I could be a little concerned about planting that many in the ground before winter. Alot of places ship late and you get the stuff a week before the ground freezes. I tend to plant seedlings at my mothers house and then dig them up as I need them in the spring or the following year ..

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BurntRidge is also a good source for Aronia. I haven't found any east-coast suppliers that offer improved fruiting cultivars. Most of the country sells ornamental varieties. For fruit, you have to look toward the Pacific North West to find any still being actively improved.

 Burnt ridge is an ornamental variety ? Where can you get some from the NW ?


Offline I.L.W.

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Re: good deals on buckthorn (sea berry) and black locust ?
« Reply #3 on: September 08, 2016, 08:03:01 AM »
Sorry, clarification: Burnt Ridge is from the North West and has fruiting cultivars. I meant you won't likely find other suppliers outside their region. There's a program to improve them happening in Nova Scotia, but they're not being made publically available yet.

As for the locust, fall is the best time to plant. Even in dormancy, the roots can continue to grow. The soil tends to stay moist (the drought season is a good 8 months off for most people), giving the plant more time to establish before drought could become an issue. Transpiration (the loss of water through the leaves) is lower because the leaves will have fallen off. It also gives the roots of newly established plants time to adjust to the pH of the new soil without the added stress of continued growth at the same time.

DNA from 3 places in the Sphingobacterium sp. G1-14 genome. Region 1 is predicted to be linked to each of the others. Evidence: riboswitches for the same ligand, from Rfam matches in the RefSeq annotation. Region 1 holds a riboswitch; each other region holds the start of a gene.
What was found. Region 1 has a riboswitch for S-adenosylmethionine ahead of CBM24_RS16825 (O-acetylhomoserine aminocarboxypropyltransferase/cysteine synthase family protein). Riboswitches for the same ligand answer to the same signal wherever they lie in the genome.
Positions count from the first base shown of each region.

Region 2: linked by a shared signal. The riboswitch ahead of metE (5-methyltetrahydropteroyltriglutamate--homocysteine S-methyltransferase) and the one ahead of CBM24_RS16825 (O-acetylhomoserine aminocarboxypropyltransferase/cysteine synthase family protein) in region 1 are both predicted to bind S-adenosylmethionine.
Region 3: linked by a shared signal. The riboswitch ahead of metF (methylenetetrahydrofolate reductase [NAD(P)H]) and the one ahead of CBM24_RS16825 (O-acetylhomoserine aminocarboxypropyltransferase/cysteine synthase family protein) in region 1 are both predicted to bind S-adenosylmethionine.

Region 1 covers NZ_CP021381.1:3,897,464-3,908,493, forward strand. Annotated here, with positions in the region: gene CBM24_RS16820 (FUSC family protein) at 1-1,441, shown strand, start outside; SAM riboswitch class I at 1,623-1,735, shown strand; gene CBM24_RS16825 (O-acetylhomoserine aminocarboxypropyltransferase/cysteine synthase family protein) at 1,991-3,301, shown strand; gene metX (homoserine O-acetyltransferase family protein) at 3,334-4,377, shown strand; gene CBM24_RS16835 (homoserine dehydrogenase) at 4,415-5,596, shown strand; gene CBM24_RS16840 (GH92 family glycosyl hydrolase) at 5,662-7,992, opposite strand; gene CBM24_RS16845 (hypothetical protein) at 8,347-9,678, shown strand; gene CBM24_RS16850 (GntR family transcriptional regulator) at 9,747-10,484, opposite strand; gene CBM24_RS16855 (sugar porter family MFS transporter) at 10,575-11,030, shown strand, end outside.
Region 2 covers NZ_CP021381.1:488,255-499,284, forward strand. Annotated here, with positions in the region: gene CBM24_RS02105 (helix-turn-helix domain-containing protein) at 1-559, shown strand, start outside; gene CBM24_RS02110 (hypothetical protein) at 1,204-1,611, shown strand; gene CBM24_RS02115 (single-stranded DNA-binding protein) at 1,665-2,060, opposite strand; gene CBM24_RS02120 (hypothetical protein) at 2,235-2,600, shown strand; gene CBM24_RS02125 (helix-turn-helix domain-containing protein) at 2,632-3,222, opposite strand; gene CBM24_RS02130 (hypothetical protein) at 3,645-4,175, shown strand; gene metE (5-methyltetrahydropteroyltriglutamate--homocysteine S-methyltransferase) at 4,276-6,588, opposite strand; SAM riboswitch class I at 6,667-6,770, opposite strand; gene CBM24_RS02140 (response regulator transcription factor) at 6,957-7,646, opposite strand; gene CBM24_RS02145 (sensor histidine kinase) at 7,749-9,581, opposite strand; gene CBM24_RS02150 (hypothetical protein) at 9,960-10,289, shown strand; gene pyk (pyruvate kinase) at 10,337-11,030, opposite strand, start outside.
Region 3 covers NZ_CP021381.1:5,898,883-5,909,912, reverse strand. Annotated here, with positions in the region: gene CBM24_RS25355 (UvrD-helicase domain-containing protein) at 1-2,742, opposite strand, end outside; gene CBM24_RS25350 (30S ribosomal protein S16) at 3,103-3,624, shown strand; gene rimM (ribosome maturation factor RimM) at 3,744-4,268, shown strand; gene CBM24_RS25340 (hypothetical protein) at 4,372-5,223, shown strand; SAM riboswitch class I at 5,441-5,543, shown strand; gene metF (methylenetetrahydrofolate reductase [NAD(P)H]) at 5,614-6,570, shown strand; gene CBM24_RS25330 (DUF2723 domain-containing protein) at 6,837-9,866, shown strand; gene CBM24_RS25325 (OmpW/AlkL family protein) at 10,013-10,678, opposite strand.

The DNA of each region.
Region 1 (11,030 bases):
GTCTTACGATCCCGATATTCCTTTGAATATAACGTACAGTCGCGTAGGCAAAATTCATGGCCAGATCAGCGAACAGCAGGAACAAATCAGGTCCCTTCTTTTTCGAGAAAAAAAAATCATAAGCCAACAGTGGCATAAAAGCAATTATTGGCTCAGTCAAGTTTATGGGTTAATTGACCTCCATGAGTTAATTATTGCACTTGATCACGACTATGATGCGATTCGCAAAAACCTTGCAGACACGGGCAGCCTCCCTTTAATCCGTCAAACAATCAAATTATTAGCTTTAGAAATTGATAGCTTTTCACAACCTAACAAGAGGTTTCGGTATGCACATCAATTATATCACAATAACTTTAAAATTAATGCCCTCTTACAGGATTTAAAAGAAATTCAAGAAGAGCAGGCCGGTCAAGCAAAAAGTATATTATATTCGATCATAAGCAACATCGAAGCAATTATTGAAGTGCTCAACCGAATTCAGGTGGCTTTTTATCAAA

https://youtu.be/C116RDC0FLU

The target for fall planting is 6 weeks before your first hard freeze (a full week below 32°F, when the dirt become "crunchy"). A light frost doesn't matter.

If you hold out until mid-october and have access  to cuttings, you can try the "Live-stake" method.

Take a new, fairly straight limb and cut it 2" below the junction between last year's growth and this years. You end up with 2-3' whip with two inches of two year old wood at the bottom. Stick that in the ground so only about 4" are above ground. No digging, just press it into the soil as you would a bamboo stake. In spring it should start leafing out.

I've never done it with black locust (some plants are better candidates than others). It works very well however with ninebark, sand cherry, mulberry, willow, maple, birch etc. Losses are admittedly high, but if you have a large tree, you can take hundreds of cuttings. If only 10% survive, it's still a lot of free trees. This is how you reforest an area on a budget. You can also buy live stakes much cheaper than rooted plants. Just be mindful that there will be losses.

This lady does it a bit differently than I do, but her method seems just as effective and will give you a great introduction to the method.
https://youtu.be/Ty8JQMLUk3k


Offline surfivor

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Re: good deals on buckthorn (sea berry) and black locust ?
« Reply #4 on: September 12, 2016, 11:20:35 AM »

On the black locust:
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The target for fall planting is 6 weeks before your first hard freeze (a full week below 32°F, when the dirt become "crunchy"). A light frost doesn't matter.

 The price looked good, I emailed them and they said:

 
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Our Black Locust would be shipping out mid to late November once they become dormant.

 Based on that, I doubt they would end up in the ground 6 weeks before a hard freeze